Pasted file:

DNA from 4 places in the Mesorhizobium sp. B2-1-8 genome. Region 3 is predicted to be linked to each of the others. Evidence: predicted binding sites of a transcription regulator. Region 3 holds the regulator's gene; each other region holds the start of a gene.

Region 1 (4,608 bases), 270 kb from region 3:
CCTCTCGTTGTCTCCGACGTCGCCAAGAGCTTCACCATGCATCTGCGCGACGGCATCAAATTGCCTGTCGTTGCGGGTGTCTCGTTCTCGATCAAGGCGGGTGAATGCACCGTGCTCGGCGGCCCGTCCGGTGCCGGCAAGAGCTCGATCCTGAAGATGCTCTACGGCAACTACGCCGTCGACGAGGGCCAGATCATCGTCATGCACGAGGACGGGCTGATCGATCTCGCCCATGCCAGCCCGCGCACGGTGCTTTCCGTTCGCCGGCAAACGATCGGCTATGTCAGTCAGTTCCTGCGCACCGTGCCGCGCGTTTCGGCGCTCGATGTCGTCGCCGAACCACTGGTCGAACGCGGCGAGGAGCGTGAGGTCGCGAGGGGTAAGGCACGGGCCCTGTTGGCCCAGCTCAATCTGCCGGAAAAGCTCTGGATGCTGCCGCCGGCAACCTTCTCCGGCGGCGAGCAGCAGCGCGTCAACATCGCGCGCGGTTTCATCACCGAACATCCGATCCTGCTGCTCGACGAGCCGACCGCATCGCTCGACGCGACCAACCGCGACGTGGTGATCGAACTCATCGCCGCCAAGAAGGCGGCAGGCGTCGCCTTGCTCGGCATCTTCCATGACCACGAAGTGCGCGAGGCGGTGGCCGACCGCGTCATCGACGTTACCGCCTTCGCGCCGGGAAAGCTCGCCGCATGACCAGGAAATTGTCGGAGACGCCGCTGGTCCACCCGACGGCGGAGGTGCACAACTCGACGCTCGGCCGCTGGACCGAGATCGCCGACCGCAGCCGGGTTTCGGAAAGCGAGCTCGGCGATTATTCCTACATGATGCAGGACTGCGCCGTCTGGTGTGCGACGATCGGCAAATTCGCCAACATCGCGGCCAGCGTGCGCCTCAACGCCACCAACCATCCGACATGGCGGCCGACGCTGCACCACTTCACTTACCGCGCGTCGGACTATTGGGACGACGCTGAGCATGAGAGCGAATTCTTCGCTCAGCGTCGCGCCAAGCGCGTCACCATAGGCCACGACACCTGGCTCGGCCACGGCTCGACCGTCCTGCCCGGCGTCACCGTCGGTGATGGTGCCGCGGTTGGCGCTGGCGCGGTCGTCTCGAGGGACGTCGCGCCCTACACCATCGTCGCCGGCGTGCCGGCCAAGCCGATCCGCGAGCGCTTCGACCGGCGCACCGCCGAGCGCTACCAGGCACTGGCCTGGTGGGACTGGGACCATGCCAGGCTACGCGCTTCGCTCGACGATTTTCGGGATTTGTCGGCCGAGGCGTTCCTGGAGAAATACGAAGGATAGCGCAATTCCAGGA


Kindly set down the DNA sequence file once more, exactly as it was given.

DNA from 4 places in the Mesorhizobium sp. B2-1-8 genome. Region 3 is predicted to be linked to each of the others. Evidence: predicted binding sites of a transcription regulator. Region 3 holds the regulator's gene; each other region holds the start of a gene.

Region 1 (4,608 bases), 270 kb from region 3:
CCTCTCGTTGTCTCCGACGTCGCCAAGAGCTTCACCATGCATCTGCGCGACGGCATCAAATTGCCTGTCGTTGCGGGTGTCTCGTTCTCGATCAAGGCGGGTGAATGCACCGTGCTCGGCGGCCCGTCCGGTGCCGGCAAGAGCTCGATCCTGAAGATGCTCTACGGCAACTACGCCGTCGACGAGGGCCAGATCATCGTCATGCACGAGGACGGGCTGATCGATCTCGCCCATGCCAGCCCGCGCACGGTGCTTTCCGTTCGCCGGCAAACGATCGGCTATGTCAGTCAGTTCCTGCGCACCGTGCCGCGCGTTTCGGCGCTCGATGTCGTCGCCGAACCACTGGTCGAACGCGGCGAGGAGCGTGAGGTCGCGAGGGGTAAGGCACGGGCCCTGTTGGCCCAGCTCAATCTGCCGGAAAAGCTCTGGATGCTGCCGCCGGCAACCTTCTCCGGCGGCGAGCAGCAGCGCGTCAACATCGCGCGCGGTTTCATCACCGAACATCCGATCCTGCTGCTCGACGAGCCGACCGCATCGCTCGACGCGACCAACCGCGACGTGGTGATCGAACTCATCGCCGCCAAGAAGGCGGCAGGCGTCGCCTTGCTCGGCATCTTCCATGACCACGAAGTGCGCGAGGCGGTGGCCGACCGCGTCATCGACGTTACCGCCTTCGCGCCGGGAAAGCTCGCCGCATGACCAGGAAATTGTCGGAGACGCCGCTGGTCCACCCGACGGCGGAGGTGCACAACTCGACGCTCGGCCGCTGGACCGAGATCGCCGACCGCAGCCGGGTTTCGGAAAGCGAGCTCGGCGATTATTCCTACATGATGCAGGACTGCGCCGTCTGGTGTGCGACGATCGGCAAATTCGCCAACATCGCGGCCAGCGTGCGCCTCAACGCCACCAACCATCCGACATGGCGGCCGACGCTGCACCACTTCACTTACCGCGCGTCGGACTATTGGGACGACGCTGAGCATGAGAGCGAATTCTTCGCTCAGCGTCGCGCCAAGCGCGTCACCATAGGCCACGACACCTGGCTCGGCCACGGCTCGACCGTCCTGCCCGGCGTCACCGTCGGTGATGGTGCCGCGGTTGGCGCTGGCGCGGTCGTCTCGAGGGACGTCGCGCCCTACACCATCGTCGCCGGCGTGCCGGCCAAGCCGATCCGCGAGCGCTTCGACCGGCGCACCGCCGAGCGCTACCAGGCACTGGCCTGGTGGGACTGGGACCATGCCAGGCTACGCGCTTCGCTCGACGATTTTCGGGATTTGTCGGCCGAGGCGTTCCTGGAGAAATACGAAGGATAGCGCAATTCCAGGA